James Selvakumar’s Blog

September 27, 2010

NetBeans and Maven – A quick start guide

Filed under: java,netbeans — James @ 1:56 pm
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A few months ago, I was reading the book “Wicket in Action”. I was new to Wicket and Maven then. I followed the instructions given in the book to create a maven project. The book went one step further and explained how to create eclipse and idea projects from the pom, but nothing was mentioned about NetBeans. I felt sad that there is no maven plugin out there to create projects that NetBeans can understand.

But later when I realized that there is no such need to create Netbeans projects from Maven pom, I was thrilled. Maven, is a first class citizen in NetBeans. Any Maven project “is a” NetBeans project.

Over the months, as I continued to learn and use Maven, NetBeans made the the learning curve easy. So I thought of putting up this post to benefit new Maven users.

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September 11, 2010

Book Review: NetBeans Platform 6.9 Developers Guide

Filed under: java,netbeans — James @ 5:19 am
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As I started reading a couple of chapters, I got impressed with the way the content is delivered.

The book starts with the traditional “Hello World” module and takes the reader to the advanced topics in an elegant and seamless manner. The author makes good use of screenshots which will help the beginners a lot.

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November 4, 2009

Developing A Simple Java Application With Spring

Filed under: java — James @ 1:23 pm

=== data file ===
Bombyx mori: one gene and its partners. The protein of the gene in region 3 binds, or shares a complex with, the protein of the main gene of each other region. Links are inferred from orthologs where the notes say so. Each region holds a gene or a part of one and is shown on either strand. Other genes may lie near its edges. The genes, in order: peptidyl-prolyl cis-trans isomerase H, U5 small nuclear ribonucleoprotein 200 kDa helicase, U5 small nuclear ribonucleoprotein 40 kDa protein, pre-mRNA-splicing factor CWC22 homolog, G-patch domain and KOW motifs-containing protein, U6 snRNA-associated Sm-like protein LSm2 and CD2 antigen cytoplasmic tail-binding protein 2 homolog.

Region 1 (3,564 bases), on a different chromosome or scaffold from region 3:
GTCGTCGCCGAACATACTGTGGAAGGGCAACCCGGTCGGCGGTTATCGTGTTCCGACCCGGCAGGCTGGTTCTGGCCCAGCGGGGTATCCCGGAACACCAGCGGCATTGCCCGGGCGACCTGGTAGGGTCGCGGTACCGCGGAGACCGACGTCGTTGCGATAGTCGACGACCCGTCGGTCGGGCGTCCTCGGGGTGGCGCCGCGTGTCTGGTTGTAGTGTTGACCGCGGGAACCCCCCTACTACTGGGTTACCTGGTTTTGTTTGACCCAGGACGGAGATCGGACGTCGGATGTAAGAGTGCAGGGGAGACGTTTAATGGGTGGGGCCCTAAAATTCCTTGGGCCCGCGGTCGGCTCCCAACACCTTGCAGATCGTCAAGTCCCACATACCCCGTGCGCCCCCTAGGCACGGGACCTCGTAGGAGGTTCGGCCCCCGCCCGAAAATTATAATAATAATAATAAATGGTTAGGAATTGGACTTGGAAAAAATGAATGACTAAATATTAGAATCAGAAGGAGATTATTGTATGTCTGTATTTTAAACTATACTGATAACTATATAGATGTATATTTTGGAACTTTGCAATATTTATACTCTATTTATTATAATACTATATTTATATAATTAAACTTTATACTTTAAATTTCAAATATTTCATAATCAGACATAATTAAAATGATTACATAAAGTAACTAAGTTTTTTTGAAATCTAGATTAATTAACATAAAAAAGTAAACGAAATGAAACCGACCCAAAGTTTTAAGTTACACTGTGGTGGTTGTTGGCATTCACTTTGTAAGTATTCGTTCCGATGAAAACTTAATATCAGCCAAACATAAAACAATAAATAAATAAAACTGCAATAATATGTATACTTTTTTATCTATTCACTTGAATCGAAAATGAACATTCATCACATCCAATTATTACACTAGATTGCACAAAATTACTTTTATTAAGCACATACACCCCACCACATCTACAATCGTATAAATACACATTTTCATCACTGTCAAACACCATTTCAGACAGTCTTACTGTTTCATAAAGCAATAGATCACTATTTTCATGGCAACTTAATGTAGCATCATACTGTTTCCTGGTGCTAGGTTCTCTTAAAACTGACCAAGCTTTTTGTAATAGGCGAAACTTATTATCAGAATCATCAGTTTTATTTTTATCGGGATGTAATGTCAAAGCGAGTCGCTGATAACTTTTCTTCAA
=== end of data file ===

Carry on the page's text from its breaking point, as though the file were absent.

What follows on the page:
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Spring is a powerful application framework that can be used across any layer in your application. For example, you can use Spring to manage only your data access layer or you can use Spring to provide remote services for your swing client. In this article, I will explain how to get started with Spring by developing a simple java application.

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September 27, 2009

Developing a simple pluggable java application

Filed under: java,netbeans — James @ 1:56 pm
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Most of the applications we use on daily basis are pluggable. Popular applications like Firefox, Eclipse, NetBeans, JEdit, WordPress, Hudson are all pluggable. In fact, pluggability has played a major part in the success of most of these applications. Why not make the Java applications we develop pluggable as well? Yes, we get pluggability out of the box, if our applications are based on a rich client platform like NetBeans or Eclipse. But for some reasons if you decide not to use those platforms, it doesn’t mean that they should not be pluggable. In this article, we will learn how to write a simple pluggable application that will load it’s plugins dynamically.

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August 26, 2009

Five different uses of Java Applets

Filed under: java — James @ 3:40 pm
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In a world where everyone is using technologies like Flash, Silverlight etc to present rich content, are Java Applets still used? Are they still relevant? The answer is – “Yes”. Apart from being used primarily for playing online games, Java Applets are still used in many different ways. Read more from SolitaryGeek.

July 28, 2009

NetBeans 6.7 – A quick glance

Filed under: java,netbeans — James @ 4:38 pm
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NetBeans 6.7 has been out for quite a while. It has got some cool new features like Hudson Integration, Issue tracker integration etc. Learn more about these features from this solitarygeek.com post.

March 19, 2008

Must have tools for a Java Developer

Filed under: java — James @ 3:54 pm
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Apart from your favourite IDE, I feel, a Java Developer might be very productive with the following tools (in no particular order):